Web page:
The information provided by the consumer to the Rating Company is placed in the database maintained by the Financial Service Provider. The list of service providers certified by the Financial Service Provider will also be in the database, possibly together with the merchant number(s) of each certified service provider. This will allow the Financial Service Providers (FSP) to certify customers to the businesses (by the associated customer number(s)) from whom services have been purchased with credit cards or checks or on-line payments drawn on checking accounts that have been registered with the FSP. The information provided to the companies at point-of-sales or point-of-service on a evaluation level may or may not include the customer identifier, as that information is not important for a site evaluation program for the business. There would be little concern for customer security issues between the client and the business, as the customer has already provided the FSP information (credit card etc.) to the business. This information would not be sent to third parties, including competitive companies except by agreement from the primary company that has a contract for services with the FSP for its own desired information. Each company may readily design and tailor the content of the questions presented to customers easily.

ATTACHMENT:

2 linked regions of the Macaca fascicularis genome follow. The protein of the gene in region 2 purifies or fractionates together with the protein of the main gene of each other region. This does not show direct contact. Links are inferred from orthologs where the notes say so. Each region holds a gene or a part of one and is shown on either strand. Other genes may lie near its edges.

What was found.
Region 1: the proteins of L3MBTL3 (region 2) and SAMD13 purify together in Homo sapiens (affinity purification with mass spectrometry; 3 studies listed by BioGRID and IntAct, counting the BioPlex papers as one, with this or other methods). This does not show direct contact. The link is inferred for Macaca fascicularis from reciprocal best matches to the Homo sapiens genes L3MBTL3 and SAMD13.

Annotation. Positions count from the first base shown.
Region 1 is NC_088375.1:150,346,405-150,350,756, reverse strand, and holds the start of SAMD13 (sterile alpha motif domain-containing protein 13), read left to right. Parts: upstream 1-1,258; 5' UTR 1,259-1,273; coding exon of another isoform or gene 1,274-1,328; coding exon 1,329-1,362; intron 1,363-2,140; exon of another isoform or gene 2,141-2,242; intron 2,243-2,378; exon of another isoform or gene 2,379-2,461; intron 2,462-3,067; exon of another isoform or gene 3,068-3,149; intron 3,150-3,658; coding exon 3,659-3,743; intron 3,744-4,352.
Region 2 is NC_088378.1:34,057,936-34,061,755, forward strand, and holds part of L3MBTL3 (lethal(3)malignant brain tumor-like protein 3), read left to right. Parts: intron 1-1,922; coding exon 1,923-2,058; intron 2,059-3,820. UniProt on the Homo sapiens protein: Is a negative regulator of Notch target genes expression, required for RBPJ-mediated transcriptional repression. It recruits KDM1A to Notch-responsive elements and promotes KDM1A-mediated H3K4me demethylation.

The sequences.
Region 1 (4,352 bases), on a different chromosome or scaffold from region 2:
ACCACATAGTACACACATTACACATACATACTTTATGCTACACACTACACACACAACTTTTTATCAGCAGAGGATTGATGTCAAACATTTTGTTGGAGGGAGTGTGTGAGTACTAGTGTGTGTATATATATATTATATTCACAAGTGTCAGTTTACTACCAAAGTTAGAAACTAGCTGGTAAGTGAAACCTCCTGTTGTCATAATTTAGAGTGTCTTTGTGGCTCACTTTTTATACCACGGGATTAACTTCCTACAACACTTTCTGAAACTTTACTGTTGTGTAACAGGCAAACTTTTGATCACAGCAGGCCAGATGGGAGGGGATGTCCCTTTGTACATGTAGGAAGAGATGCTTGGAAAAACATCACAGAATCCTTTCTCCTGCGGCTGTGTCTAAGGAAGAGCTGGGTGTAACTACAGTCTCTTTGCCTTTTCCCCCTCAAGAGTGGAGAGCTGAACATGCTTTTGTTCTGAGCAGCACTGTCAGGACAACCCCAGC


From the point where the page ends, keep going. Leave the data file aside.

A transaction is consummated between a consumer and a point-of-sales or point-of-service provider associated with the FSP. The credit card transaction data is transmitted along with the response questions, e.g., via a communicative network (e.g., via a dedicated line) to the FSP for payment. The FSP node will include the financial transaction and the consumer response information into its database. An algorithm or data entry profile may be used to provide the information into a desirable form, such as indicating performance on all of the available levels (individual employee, all employees, individual manager, local management, store, regions, etc.) for review by management of the business. This can be directly accessed from the FSP system by the business through communication with files of the business segregated from common access by the FSP.
Having identified use of a registered credit card or check or on-line payment tied to a registered bank account for a transaction with a certified company, the FSP can certify the data, the date of the transaction, and the appropriate ratings at the site. Signals may be set up when specific data results trigger a response, as with an undesirable level of performance or outstanding performance. This notification may be able to prompt the FSP to conduct a search of its database for information related to the particular site or employee.
While the present invention has been described in terms of various embodiments, it will be apparent to those skilled in this art that various modifications and alterations can be made. Therefore, although the invention has been described in terms of several specific embodiments, it should be understood that the invention is not limited to the disclosed embodiments. To the contrary, the present invention is intended to cover various modifications and equivalent structures included within the spirit and scope of the appended claims.